There are several best practices that a HR manager can adopt in ensuring effective management of workplace diversity in order to attain organizational goals. a HR Manager needs to change from an ethnocentric view ("our way is the best way") to a culturally relative perspective ("let's take the best of a variety of ways"). The Management of Workplace Diversity In order to effectively manage workplace diversity. Act Local' approach in most circumstances. one risks losing talent to competitors. This is especially true for multinational companies .if the organizational environment does not support diversity broadly. In the real world. leading and controlling of organizational resources. the effectiveness of workplace diversity management is dependent on the skilful balancing act of the HR manager. Thus. Furthermore. This shift in philosophy has to be ingrained in the managerial framework of the HR Manager in his/her planning. many local HR managers have to undergo cultural-based Human Resource Management training to further their abilities to motivate a group of professional that are highly qualified but culturally diverse. organizing.One of the best ways to handle workplace . In many ways. They are: Planning a Mentoring Program . placing them in a different silo based on their diversity profile . One of the main reasons for ineffective workplace diversity management is the predisposition to pigeonhole employees. foreign talents are lured to share their expertise in these areas. Thus. who have operations on a global scale and employ people of different countries. ethical and cultural backgrounds. the professional must assure the local professionals that these foreign talents are not a threat to their career advancement . With a population / the nation's strive towards high technology and knowledge-based economy. diversity cannot be easily categorized and those organizations that respond to human complexity by leveraging the talents of a broad workforce will be the most effective in growing their businesses and their customer base. a HR manager needs to be mindful and may employ a 'Think Global.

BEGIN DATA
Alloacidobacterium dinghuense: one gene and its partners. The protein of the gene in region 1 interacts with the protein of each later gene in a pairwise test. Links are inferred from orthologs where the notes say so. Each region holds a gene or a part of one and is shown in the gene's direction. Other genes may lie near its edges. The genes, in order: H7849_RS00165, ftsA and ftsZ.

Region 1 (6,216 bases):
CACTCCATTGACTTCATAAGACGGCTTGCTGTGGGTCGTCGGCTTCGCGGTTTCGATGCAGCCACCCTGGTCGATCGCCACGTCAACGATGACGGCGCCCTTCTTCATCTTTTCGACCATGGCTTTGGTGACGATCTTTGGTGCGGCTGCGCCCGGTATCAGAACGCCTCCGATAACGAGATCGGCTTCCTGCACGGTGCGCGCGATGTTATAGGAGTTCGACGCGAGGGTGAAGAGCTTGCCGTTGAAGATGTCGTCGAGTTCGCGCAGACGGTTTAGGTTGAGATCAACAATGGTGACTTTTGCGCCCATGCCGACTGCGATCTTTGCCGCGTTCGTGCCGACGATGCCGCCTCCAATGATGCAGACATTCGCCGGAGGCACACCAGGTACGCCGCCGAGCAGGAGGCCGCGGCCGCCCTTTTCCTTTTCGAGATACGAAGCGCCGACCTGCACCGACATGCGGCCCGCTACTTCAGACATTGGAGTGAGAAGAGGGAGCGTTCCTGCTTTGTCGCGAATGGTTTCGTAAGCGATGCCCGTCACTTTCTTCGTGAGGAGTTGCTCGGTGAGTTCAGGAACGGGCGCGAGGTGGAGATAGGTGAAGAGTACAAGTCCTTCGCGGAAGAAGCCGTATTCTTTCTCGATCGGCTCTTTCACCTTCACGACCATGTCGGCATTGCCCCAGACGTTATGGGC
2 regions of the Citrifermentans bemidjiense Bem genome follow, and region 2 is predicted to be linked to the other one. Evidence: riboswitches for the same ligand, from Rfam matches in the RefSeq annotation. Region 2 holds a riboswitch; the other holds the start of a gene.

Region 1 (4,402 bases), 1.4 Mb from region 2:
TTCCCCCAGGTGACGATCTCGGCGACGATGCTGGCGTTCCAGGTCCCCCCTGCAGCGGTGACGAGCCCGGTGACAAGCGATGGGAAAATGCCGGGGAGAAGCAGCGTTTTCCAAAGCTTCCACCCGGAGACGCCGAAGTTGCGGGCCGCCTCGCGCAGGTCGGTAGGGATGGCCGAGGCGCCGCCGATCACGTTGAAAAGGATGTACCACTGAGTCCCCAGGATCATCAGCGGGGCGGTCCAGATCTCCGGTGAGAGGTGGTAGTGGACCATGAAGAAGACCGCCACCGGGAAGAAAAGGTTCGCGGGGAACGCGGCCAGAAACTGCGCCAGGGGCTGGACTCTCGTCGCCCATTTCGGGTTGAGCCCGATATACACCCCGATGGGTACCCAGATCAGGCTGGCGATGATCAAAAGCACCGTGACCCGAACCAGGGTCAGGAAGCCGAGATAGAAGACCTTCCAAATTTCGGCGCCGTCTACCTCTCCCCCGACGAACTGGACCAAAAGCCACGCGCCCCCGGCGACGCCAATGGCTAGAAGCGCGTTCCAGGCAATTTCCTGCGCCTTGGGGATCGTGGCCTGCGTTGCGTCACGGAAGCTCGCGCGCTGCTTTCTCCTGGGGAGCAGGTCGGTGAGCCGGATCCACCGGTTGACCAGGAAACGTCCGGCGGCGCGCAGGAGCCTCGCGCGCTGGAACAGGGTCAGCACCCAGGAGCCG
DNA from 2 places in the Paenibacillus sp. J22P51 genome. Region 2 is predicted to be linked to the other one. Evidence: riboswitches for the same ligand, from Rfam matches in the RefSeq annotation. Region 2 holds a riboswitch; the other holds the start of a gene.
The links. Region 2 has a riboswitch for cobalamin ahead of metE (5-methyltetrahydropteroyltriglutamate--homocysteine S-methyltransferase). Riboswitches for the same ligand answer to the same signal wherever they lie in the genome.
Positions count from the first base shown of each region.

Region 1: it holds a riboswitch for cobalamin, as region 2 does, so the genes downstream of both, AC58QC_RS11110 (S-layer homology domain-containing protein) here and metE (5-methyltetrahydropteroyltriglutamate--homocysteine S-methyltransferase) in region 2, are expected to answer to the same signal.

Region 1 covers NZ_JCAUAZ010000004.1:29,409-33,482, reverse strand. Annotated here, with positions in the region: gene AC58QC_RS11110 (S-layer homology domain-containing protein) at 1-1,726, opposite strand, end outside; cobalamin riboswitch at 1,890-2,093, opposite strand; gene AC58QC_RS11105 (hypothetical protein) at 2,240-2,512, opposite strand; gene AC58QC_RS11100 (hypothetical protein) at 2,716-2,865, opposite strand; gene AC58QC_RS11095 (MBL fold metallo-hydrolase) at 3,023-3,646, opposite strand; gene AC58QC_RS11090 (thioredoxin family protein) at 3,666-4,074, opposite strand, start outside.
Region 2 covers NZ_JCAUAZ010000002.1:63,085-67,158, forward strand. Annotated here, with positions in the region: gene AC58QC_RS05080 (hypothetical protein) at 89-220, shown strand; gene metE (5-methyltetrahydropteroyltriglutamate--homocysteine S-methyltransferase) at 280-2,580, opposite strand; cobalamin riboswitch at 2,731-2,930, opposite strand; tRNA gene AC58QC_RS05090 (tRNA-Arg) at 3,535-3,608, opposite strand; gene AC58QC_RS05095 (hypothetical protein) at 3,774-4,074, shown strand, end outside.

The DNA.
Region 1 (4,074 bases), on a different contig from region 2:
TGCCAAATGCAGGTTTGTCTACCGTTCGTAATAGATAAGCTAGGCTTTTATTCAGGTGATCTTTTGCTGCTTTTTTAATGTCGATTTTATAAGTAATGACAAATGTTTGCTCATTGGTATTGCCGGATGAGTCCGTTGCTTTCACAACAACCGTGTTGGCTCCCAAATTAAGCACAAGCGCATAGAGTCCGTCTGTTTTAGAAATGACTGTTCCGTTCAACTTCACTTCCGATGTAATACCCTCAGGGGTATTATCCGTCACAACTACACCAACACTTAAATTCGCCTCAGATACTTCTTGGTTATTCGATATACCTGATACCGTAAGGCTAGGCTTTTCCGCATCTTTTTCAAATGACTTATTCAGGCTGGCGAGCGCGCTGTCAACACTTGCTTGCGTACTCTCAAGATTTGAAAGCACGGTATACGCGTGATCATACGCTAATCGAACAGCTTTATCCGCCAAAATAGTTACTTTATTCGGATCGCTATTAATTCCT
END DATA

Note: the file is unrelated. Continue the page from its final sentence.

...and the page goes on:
An organization that sees the existence of a diverse workforce as an organizational asset rather than a liability would indirectly help the organization to positively take in its stride some of the less positive aspects of workforce diversity. More importantly. This is because Singapore's marketing talents were able to understand the local China markets relatively well (almost 75% of Singaporeans are of Chinese descent) and as well as being attuned to the markets in the West due to Singapore's open economic policies and English language abilities. the Chinese companies (such as China's electronic giants such as Haier) were seeking the marketing expertise of Singaporeans. In order for the program to run successfully. As more and more companies are going global in their market expansions either physically or virtually (for example. Leading the Talk . With this trend in place. it is wise to provide practical training for these managers or seek help from consultants and experts in this field. He/She must consider how a diverse workforce can enable the company to attain new markets and other organizational goals in order to harness the full potential of workplace diversity. a HR Manager must be able to organize the pool of diverse talents strategically for the organization.A HR Manager needs to advocate a diverse workforce by . when China was opening up its markets and exporting their products globally in the late 1980s. Ecommerce-related companies). Usually. This could entail involving different departmental managers in a mentoring program to coach and provide feedback to employees who are different from them.Many companies are now realizing the advantages of a diverse workplace. Organizing Talents Strategically .diversity issues is through initiating a Diversity Mentoring Program. the purpose of a Diversity Mentoring Program seeks to encourage members to move beyond their own cultural frame of reference to recognize and take full advantage of the productivity potential inherent in a diverse population. For example. such a program will encourage organization's members to air their opinions and learn how to resolve conflicts due to their diversity. there is a necessity to employ diverse talents to understand the various niches of the market.